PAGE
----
With all of Red Dead Redemption 2’s new open world activities, it’s sometimes nice to sit a spell. You could get out a deck of cards, but why not a change of pace? Why not play Dominoes, a minigame new to the Red Dead Redemption series. With this overview, you’ll know all you need to play Dominoes and win in RDR2. Stack ‘em up and break ‘em down.
Red Dead Redemption 2 features four distinct flavors of dominos action. No matter what you choose, you have a hand of dominoes that you’ll want to whittle down to nothing by the end. How you place the dominoes and how many you’ll need to get on the board will depend on what variant you’re partaking in.
Red Dead Redemption 2 – How to Play Draw
In Draw, you follow what the name says by drawing seven random dominoes from the set of 28. Any extra dominoes after hands are dealt go to the boneyard. The player who possesses the highest double piece places their domino on the board and play continues from there around the table. A double is a domino with the same number on both sides. If no player has a double for whatever reason, the duty falls to the player with the highest value tile.
Placing the first tile down starts what’s called the line of play. Each player after the first expands it by matching one side of a tile they have with the end of the line and placing their tile down. In Draw, if you can’t place a tile down yourself, you have to grab one from the boneyard if there are any dominoes left there and pass play to the next player.
Once every player passes once, the round is considered blocked. Players count the numbers on their dominos (known as pips), and the winner is the person with the lowest total remaining in their hand. The winner’s total score comes from the combined totals of each other player at the table, and play continues until one player achieves 60 points.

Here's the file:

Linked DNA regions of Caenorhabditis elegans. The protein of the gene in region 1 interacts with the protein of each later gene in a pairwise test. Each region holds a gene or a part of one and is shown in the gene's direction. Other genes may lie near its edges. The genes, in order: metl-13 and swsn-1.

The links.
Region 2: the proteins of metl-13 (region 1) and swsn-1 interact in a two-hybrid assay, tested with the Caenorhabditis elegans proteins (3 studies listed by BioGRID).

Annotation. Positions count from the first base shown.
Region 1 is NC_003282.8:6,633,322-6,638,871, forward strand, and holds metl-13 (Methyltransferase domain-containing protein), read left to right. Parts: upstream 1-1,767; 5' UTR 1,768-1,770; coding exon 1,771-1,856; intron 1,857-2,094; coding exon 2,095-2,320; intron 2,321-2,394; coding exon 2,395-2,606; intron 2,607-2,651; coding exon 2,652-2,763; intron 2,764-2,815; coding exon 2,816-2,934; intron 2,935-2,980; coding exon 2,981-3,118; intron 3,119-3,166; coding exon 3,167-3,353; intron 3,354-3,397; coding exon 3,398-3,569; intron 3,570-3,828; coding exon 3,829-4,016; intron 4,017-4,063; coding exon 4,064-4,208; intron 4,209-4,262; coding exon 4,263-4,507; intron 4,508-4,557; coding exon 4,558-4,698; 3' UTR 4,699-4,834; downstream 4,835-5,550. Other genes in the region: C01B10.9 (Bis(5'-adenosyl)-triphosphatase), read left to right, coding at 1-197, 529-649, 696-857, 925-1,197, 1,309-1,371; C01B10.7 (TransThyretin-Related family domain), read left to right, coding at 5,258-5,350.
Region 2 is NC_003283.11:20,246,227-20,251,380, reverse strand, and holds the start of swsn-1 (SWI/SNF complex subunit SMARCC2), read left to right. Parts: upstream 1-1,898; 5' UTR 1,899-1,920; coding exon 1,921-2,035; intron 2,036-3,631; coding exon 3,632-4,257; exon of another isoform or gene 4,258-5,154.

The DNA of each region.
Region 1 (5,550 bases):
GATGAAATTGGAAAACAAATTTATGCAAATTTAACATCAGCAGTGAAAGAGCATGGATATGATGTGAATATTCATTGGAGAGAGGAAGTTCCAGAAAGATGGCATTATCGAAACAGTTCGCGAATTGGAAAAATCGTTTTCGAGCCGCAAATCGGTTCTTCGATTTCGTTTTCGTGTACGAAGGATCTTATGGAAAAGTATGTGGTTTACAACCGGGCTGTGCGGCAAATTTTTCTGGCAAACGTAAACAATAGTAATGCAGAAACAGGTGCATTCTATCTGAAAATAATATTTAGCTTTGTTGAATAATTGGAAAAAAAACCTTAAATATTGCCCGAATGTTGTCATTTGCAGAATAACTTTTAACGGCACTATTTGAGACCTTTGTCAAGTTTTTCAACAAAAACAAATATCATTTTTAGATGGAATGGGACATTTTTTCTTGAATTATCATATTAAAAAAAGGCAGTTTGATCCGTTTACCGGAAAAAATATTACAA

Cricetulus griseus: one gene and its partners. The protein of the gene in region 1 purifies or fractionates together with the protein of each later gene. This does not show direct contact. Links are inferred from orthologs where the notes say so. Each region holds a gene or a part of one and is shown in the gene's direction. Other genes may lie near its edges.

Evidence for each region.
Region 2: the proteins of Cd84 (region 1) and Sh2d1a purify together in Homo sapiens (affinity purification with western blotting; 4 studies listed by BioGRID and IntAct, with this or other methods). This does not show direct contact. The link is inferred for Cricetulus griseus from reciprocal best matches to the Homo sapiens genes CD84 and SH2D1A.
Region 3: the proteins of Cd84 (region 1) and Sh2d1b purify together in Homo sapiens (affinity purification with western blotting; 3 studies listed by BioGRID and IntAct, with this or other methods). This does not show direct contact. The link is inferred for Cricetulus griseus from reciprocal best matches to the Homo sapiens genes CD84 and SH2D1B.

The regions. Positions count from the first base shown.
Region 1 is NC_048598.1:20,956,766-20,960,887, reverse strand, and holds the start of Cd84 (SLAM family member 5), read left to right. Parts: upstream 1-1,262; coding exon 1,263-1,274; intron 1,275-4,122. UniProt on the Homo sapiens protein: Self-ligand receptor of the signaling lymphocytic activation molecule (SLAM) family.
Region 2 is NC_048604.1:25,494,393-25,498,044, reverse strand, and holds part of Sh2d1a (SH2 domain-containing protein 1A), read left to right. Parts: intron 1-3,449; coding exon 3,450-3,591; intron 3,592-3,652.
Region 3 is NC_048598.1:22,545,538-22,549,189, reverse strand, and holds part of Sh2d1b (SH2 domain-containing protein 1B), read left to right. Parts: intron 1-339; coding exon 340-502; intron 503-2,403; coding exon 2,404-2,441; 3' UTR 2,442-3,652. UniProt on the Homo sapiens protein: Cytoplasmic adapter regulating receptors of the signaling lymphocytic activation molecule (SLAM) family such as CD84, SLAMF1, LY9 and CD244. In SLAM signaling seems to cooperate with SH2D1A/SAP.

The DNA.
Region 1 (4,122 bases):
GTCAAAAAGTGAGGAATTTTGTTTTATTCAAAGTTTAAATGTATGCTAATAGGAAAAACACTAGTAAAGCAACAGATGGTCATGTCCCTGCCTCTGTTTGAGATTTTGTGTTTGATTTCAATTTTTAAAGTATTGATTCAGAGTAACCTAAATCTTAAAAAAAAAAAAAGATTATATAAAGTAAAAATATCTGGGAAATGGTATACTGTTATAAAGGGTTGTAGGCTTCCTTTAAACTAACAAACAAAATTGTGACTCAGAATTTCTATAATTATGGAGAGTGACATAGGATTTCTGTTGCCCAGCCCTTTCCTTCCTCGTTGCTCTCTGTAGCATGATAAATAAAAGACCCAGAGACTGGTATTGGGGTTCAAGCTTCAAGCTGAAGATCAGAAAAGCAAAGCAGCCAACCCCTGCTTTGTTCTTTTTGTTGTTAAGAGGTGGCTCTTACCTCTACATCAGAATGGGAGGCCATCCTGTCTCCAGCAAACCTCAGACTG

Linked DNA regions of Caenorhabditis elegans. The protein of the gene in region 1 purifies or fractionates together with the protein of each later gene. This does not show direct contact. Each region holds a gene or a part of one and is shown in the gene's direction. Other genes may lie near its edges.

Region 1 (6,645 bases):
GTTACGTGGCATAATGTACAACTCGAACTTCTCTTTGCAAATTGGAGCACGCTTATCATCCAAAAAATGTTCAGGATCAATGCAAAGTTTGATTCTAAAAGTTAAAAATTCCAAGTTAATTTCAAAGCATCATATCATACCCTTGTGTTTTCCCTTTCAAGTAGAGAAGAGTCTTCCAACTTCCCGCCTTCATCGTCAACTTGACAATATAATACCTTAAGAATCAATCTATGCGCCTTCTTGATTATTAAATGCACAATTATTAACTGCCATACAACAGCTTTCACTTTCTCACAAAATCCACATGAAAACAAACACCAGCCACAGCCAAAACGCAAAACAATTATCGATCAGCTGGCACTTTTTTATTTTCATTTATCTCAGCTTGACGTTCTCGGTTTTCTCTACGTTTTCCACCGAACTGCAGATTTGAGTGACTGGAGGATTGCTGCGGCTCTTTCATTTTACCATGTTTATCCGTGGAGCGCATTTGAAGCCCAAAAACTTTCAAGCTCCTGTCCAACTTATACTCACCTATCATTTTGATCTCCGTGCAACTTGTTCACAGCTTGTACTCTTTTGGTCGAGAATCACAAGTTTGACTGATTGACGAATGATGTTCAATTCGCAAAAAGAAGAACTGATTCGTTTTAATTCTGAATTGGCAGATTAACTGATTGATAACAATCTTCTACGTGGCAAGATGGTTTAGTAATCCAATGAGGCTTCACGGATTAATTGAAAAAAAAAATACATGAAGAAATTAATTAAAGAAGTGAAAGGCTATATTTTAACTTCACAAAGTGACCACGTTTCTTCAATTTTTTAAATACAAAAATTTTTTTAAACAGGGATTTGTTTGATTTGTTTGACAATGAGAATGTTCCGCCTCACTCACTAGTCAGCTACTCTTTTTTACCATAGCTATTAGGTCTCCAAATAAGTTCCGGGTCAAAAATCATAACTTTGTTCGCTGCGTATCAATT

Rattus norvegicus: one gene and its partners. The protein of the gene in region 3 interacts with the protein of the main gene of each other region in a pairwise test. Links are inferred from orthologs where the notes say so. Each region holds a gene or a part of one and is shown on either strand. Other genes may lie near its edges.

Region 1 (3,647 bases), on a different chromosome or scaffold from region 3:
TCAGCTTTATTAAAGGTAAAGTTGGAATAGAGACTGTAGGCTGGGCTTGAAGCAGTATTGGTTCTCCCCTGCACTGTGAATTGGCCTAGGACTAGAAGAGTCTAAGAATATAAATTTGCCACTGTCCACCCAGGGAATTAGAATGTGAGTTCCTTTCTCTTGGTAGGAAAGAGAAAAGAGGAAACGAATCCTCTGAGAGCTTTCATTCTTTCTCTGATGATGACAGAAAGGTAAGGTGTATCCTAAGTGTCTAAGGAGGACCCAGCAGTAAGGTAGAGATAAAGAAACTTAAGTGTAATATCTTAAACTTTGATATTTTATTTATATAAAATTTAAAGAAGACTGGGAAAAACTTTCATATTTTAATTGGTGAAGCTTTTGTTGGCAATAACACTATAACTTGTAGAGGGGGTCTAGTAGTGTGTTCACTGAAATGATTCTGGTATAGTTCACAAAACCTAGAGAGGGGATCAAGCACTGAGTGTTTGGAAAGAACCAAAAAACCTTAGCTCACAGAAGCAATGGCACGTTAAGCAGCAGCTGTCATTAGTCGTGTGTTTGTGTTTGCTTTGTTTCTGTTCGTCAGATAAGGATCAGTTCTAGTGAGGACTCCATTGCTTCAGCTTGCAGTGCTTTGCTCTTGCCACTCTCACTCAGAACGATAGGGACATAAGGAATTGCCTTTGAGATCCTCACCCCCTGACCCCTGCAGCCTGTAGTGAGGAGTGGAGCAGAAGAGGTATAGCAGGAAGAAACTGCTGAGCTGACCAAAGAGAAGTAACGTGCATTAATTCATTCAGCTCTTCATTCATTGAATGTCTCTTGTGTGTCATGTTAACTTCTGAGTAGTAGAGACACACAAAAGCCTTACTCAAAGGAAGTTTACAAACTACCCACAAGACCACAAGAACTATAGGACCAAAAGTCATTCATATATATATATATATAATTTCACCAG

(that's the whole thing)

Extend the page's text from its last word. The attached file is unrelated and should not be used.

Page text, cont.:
The second type of game is called Block. This is very similar to Draw. In fact, the only difference is that there’s now no boneyard to draw from. Players just go around the table with their initial hand until there are no moves to make and then score their hands as described above.
Red Dead Redemption 2 – How to Play All Threes
In All Threes, players can score at the end of every turn. If the pips on the end of the chain of dominoes add up to a multiple of three then that player gets that number of points for their score. In this mode, the total score you’re looking for is 90, and play continues in a similar manner to Draw for each round.
At the end of a round, if you have the least remaining pips in your hand, you’re still scored based on the remainder of each opponent’s hand. Your points are rounded up or down to the nearest interval of three and then the round resets.
All Fives is the last variant of dominoes, and it’s similar to All Threes in many ways. You can score during the round by achieving a multiple of five with the edges of the line of play. Similarly, the end of round score is rounded to the nearest interval of 5 before being added to your score. You win in this mode when your score reaches 100.
Red Dead Redemption 2 – Dominoes Strategy
No matter what style of dominoes you’re partaking in, you’ll want to pay attention to every move your opponents make. Since there are only six numbers at play, keeping up with when players pass or draw tells you a lot about what they have in their hand. With some luck, you should be able to create scenarios where opponents can’t make a move, putting you in scoring positions over and over.
Double tiles are always placed perpendicular to the other dominos. In All Threes and All Fives, once both sides of a double are utilized, play can continue in four directions instead of just two. This creates more scoring opportunities and another layer of strategy for playing dominoes.
When playing either All Threes or All Fives, you may not want to play every round with your best move. Holding back and scoring less could allow you to bluff other players around the table. It also could let you save dominoes for future opportunities where you could get more out of them scorewise.